Tuesday, March 23, 2010


Lucy: You think you're so smart with that blanket. What are you going to do with it when you grow up?

Linus: Maybe I'll make it into a sport coat.
Some would call it a security blanket. Cooper and Violet, two little Upper Westsiders that I occasionally babysit, call it a silkie. The 1983 film Mr. Mom called it a wubby. But to me, it's always been a blankie.
Last month as I was saying goodbye to my Great Gram, I also felt enormous relief that I had one enduring remembrance of her - my handmade baby blanket. She made hundreds of them for relatives and friends over the years, but it’s highly possible I am the only one who, at 28, still insists on sleeping with it every single night. Yes, I slept with my blankie last night and I will sleep with it tonight. I am all the way out of the blankie closet. It is my most cherished worldly possession and it means even more to me now that Gram is gone.

Part of the attachment, aside from the fact that Gram made it just for me with her little arthritic hands, rests in the fact that my blankies, past and present, and I have been to Hades and back. What, two blankies? It's a long story...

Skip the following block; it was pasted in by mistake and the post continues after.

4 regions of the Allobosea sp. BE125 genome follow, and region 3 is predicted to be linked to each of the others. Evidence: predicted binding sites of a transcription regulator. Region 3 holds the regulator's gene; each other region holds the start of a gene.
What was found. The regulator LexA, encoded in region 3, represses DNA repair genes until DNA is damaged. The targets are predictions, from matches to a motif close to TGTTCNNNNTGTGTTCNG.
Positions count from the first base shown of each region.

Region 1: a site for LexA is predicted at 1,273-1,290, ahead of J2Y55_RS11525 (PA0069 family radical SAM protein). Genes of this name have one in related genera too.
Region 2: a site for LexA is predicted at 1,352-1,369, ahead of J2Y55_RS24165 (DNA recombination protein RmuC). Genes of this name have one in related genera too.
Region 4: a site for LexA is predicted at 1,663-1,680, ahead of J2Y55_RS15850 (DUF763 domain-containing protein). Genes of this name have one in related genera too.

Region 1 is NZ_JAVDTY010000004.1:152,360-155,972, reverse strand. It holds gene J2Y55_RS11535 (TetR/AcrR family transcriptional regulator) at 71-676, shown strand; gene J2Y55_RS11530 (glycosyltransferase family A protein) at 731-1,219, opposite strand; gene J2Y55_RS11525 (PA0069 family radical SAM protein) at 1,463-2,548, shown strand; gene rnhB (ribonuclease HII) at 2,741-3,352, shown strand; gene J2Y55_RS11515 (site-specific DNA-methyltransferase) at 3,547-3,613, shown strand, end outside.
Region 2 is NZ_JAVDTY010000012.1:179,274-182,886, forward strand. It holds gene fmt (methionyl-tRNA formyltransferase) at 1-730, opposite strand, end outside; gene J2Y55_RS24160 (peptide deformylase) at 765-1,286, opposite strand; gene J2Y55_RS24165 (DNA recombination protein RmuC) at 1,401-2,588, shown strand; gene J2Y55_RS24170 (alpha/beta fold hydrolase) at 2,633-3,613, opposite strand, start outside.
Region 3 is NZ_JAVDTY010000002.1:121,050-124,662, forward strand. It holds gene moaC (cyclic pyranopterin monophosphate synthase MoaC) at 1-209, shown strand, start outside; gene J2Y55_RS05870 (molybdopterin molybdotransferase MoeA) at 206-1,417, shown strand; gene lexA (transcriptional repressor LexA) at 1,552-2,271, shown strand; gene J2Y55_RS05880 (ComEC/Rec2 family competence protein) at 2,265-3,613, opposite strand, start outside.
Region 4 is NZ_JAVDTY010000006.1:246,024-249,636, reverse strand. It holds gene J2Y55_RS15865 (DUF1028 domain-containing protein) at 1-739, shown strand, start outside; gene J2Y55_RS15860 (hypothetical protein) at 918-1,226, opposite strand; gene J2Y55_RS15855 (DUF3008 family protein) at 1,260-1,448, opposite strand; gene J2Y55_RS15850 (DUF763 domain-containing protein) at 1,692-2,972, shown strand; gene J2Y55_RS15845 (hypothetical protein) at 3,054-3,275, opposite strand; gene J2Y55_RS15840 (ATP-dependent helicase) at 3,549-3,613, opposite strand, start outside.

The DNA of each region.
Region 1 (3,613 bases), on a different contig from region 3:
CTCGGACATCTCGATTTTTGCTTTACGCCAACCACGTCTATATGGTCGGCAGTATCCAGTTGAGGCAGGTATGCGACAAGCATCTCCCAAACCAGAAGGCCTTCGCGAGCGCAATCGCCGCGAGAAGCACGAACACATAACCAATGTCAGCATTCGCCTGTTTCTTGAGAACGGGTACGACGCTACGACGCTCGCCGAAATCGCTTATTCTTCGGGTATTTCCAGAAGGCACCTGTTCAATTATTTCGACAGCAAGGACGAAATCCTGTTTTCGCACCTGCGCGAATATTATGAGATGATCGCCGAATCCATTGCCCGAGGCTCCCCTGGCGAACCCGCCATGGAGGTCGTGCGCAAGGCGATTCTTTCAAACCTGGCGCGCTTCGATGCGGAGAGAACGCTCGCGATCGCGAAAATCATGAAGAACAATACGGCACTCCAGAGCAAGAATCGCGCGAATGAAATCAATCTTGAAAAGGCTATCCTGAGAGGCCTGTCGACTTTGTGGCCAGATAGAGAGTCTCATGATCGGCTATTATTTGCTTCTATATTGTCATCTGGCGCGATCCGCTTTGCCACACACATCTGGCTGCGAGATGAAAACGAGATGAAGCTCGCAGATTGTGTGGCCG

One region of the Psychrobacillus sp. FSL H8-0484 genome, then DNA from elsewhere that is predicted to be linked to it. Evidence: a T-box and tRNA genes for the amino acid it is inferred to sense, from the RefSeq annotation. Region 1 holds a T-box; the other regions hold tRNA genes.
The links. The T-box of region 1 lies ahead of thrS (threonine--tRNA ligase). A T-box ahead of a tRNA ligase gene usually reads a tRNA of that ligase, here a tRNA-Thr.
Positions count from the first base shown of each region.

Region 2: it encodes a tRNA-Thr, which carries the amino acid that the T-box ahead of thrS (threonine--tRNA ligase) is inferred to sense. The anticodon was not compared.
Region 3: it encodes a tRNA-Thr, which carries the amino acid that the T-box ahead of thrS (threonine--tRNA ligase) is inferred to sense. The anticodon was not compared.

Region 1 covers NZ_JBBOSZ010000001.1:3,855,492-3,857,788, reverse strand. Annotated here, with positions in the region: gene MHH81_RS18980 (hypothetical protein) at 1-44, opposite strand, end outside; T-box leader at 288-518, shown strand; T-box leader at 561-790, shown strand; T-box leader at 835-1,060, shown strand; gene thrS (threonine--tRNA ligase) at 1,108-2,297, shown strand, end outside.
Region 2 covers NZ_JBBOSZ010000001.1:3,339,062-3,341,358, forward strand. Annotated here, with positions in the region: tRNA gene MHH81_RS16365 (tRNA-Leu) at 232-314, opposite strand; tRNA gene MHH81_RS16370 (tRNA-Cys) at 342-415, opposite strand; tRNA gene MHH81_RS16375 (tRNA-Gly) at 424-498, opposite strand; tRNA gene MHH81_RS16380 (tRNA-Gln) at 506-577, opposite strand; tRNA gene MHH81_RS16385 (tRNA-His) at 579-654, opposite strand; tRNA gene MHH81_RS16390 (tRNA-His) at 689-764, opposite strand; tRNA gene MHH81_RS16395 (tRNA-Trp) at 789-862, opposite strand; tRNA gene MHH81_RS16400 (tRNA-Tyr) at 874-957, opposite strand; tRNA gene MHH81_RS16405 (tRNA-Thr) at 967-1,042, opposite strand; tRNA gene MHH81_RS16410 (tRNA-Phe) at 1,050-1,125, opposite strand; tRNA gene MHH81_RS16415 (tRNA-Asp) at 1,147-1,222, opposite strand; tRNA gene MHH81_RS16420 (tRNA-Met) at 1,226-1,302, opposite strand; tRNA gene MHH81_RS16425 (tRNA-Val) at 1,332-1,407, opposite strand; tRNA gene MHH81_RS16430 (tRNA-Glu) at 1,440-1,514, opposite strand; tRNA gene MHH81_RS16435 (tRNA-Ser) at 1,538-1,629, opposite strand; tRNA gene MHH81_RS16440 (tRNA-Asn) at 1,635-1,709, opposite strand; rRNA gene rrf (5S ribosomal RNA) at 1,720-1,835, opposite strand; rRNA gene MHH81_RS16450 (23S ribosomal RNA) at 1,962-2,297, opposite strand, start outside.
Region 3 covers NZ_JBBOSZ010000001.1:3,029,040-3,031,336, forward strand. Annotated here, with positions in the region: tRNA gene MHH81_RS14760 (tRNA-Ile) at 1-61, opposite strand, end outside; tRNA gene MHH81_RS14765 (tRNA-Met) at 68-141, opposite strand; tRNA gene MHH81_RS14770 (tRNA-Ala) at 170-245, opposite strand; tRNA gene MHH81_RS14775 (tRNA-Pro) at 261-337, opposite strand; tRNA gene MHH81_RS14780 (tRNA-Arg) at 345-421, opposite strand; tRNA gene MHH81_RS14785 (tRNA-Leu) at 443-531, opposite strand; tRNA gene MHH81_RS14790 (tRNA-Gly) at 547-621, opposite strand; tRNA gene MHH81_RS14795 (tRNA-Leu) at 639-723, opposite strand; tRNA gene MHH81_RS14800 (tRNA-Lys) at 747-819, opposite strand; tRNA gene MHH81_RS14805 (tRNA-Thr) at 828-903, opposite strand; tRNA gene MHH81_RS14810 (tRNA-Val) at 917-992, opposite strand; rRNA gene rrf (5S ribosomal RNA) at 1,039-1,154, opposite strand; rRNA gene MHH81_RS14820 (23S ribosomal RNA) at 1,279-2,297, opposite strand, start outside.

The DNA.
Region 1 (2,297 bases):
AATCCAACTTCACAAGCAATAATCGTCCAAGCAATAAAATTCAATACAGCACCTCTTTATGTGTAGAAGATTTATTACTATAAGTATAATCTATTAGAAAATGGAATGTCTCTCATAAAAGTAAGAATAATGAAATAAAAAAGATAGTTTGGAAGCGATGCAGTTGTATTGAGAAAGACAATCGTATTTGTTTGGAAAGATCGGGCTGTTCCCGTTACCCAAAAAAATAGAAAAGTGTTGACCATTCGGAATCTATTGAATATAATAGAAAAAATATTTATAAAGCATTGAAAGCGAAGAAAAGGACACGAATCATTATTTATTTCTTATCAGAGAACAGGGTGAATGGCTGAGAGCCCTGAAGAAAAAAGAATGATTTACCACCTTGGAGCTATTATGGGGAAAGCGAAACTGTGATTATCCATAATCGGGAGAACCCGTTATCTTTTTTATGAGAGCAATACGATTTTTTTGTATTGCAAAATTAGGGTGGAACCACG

From birth in 1981 until March 2001, I had the same Gram-made pink blankie. It made both a magnificent ball gown and a durable tent, a dainty tablecloth for tea parties and the shroud I wore over my face so no one could tell when I’d been crying. When RaeRae was about a year old, she got into my nail polish and slopped some on a corner of my blankie. The stain was permanent, and I disowned her for a while as a result. And you know what a wretched little beast my brother was back in the day, but even he knew that no one could come between my blankie and me and live to tell about it.

As you can imagine, over the course of 19 years, my blankie had become quite tattered and worn. Though its yellow, pink and blue houses and trees were faded and the pink satin binding had been rubbed off, replaced and rubbed off again, I still took that raggedy blankie everywhere – nap time in pre-K, sleepovers in middle school, high school Future Business Leaders of America conferences in Orlando, cheerleading camp, college; England, France, Mexico… and finally, on a fateful spring break trip to California.

Up next… Disaster Strikes in San Francisco

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